Rossetti, Dante Gabriel (1828–1882)
English author and painter Gabriel Charles Dante Rossetti,
commonly known as Dante Gabriel Rossetti, was born in London,
May 12, 1828. His father was an Italian who had settled
in England.
While yet a boy, Rossetti manifested artistic talent, and accordingly
was sent to study drawing under John Sell Cotman,
Shortly afterward he entered the Royal Academy Schools. In
1848, he commenced working in the studio of Ford Madox
Brown, during which time he began to show himself a painter
of distinct individuality, while simultaneously he made his first
essays in translating Italian literature into English and became
known among his friends as a poet of rare promise.
Meanwhile, however, Rossetti was really more interested in
painting rather than writing, and soon after leaving Brown’s
studio he brought about a memorable event in the history of
English painting by founding the Pre-Raphaelite Brotherhood,
a body consisting of seven members, whose central aim was to
render precisely and literally every separate object figured in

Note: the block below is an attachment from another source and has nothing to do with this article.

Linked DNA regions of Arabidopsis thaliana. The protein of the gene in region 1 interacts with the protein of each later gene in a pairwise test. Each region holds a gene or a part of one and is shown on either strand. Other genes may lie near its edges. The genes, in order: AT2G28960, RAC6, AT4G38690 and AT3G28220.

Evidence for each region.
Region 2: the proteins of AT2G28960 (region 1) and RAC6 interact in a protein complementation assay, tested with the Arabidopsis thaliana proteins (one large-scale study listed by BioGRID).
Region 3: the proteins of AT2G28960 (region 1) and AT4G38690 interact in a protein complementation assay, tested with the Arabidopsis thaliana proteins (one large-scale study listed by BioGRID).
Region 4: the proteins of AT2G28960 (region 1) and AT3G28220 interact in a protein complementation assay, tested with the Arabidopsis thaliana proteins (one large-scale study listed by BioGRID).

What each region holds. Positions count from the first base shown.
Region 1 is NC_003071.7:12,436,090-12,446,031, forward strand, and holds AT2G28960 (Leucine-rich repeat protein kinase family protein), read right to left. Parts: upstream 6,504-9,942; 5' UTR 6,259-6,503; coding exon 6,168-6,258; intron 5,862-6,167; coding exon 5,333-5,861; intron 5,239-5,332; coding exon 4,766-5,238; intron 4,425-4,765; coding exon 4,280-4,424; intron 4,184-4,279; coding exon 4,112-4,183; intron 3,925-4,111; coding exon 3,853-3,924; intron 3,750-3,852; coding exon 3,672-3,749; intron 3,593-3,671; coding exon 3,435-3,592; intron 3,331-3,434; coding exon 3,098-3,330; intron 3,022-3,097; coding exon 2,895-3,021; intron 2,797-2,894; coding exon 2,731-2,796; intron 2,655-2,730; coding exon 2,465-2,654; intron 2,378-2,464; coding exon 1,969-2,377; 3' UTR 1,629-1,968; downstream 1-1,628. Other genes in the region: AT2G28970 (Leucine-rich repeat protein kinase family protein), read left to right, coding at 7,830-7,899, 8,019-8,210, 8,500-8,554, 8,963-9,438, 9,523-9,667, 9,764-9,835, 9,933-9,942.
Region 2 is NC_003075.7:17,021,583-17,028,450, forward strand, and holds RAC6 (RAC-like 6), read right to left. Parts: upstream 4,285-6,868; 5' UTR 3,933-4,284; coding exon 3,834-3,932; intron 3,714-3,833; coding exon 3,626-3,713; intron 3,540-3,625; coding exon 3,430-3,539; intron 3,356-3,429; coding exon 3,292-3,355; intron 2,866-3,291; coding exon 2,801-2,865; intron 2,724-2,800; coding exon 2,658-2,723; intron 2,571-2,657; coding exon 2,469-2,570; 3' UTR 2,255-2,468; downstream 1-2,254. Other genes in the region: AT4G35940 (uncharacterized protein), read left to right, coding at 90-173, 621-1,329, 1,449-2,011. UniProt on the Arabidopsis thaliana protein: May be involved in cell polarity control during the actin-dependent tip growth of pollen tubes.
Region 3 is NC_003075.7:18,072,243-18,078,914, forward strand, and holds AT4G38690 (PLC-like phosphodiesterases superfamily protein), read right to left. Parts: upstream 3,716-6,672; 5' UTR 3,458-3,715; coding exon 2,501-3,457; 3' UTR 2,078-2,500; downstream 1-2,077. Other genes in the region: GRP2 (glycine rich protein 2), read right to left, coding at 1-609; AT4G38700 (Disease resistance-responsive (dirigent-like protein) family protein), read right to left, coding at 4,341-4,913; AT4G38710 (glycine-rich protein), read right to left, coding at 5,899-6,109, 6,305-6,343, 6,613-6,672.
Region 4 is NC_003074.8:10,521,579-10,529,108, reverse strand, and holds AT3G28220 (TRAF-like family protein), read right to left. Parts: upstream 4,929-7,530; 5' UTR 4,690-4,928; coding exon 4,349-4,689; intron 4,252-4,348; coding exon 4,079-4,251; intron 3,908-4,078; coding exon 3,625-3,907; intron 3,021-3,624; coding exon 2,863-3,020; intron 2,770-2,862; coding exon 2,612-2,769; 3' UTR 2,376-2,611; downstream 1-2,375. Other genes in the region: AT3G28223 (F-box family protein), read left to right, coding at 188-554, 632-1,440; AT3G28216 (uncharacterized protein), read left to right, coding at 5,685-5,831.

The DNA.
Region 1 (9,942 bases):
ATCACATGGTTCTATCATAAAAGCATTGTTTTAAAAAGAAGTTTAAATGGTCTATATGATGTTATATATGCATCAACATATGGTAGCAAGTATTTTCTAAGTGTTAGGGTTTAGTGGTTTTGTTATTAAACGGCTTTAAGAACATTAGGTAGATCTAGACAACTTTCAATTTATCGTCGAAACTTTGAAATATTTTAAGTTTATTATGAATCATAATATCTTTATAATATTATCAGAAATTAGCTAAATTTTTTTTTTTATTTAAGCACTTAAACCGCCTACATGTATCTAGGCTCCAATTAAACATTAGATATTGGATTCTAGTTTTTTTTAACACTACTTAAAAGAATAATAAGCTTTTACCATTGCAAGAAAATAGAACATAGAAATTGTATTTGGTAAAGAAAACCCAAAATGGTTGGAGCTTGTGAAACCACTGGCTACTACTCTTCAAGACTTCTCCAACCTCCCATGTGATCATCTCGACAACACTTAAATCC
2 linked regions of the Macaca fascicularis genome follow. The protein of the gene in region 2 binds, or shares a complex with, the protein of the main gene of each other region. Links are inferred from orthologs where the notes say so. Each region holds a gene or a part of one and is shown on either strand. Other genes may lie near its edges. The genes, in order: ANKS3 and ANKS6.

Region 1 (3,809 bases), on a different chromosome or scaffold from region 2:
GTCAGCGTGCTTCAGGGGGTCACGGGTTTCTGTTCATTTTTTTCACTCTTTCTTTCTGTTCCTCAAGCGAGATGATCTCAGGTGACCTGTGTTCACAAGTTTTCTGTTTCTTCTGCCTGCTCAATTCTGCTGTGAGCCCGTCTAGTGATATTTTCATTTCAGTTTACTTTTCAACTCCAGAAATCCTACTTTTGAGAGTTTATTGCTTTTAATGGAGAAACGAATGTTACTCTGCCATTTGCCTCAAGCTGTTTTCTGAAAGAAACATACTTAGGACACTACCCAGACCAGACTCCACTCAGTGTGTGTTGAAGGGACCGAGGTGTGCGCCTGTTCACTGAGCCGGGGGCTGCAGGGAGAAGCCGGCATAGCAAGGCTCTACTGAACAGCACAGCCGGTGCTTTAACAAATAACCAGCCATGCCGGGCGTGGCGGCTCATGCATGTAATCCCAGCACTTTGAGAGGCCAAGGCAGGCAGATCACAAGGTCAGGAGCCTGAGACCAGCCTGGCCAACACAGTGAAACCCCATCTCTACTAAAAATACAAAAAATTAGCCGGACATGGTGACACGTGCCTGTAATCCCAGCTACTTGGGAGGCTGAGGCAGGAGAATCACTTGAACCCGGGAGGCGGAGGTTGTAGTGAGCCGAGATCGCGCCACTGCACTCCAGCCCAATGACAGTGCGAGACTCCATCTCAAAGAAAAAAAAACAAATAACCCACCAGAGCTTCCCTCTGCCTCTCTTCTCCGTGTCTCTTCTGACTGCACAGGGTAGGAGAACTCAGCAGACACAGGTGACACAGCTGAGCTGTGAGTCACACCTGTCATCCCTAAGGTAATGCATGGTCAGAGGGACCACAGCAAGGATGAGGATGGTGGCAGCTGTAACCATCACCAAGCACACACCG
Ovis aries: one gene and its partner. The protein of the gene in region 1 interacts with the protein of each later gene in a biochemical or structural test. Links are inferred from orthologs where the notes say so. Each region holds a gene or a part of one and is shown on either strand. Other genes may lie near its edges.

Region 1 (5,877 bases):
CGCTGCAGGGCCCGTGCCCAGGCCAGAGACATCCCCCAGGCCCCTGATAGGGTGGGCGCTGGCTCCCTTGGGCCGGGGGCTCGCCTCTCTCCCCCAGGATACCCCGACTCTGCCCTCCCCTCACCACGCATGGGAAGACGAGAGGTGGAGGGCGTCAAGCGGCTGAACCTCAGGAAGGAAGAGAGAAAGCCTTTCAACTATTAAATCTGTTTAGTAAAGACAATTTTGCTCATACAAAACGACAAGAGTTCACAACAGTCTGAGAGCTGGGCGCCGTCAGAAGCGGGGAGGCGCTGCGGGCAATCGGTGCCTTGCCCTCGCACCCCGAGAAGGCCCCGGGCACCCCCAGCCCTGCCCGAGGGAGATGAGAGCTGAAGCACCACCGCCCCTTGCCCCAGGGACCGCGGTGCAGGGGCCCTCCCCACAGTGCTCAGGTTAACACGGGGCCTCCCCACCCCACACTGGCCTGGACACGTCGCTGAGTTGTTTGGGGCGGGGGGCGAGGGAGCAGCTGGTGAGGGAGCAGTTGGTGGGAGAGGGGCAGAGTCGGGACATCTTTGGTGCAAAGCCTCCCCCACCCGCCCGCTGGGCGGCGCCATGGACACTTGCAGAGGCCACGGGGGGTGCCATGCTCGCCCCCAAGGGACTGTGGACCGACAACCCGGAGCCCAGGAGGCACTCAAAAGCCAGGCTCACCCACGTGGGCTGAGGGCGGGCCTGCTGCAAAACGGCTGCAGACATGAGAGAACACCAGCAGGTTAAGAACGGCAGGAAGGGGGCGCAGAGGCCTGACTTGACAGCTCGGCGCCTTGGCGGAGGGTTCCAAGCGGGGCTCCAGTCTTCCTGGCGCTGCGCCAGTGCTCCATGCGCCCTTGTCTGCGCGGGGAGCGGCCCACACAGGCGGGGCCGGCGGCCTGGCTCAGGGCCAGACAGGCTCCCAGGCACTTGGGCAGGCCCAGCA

their pictures. Leaving his father’s house in 1849, Rossetti went
to live at Chatham Place, Blackfriars Bridge, London, and during
the next ten years his activity as a painter was enormous.
The year 1860 was a notable one in his career, as it marked
his marriage to Eleanor Siddal. The love between the pair was
of an exceptionally passionate order, and from it sprang Rossetti’s
later sonnet sequence called The House of Life, published
in 1881. However, Eleanor died in 1862. The loss of his wife
preyed upon him persistently; he was tortured by insomnia
and, in consequence, began to take occasional doses of the drug
chloral. Gradually this practice developed into a habit, and it
soon became evident that his death was imminent unless he
gave up his addiction to the drug. He died April 9, 1882, at Birchington,
near Margate, and his remains were interred in the
cemetery there.
Rossetti had a marked bias for mysticism in various forms.
William Bell Scott, in his Autobiographical Notes (2 vols., 1892),
told how the poet became at one time much enamored of tableturning.
His temperament was undoubtedly a very religious
one, and once toward the close of his life he declared that he
had ‘‘seen and heard those that died long ago.’’
A belief in the possibility of communicating with the dead
may have induced him on his wife’s death to have some of his
love poems enclosed in her coffin. Whatever the truth of his
poems, it is by his painting rather than by his poetry that Rossetti
holds a place as a great mystic, for despite his fondness for
precise handling, most of his pictures are essentially of a mystical
nature. They embody the scenes and incidents beheld in
dreams in a manner similar to the work of William Blake.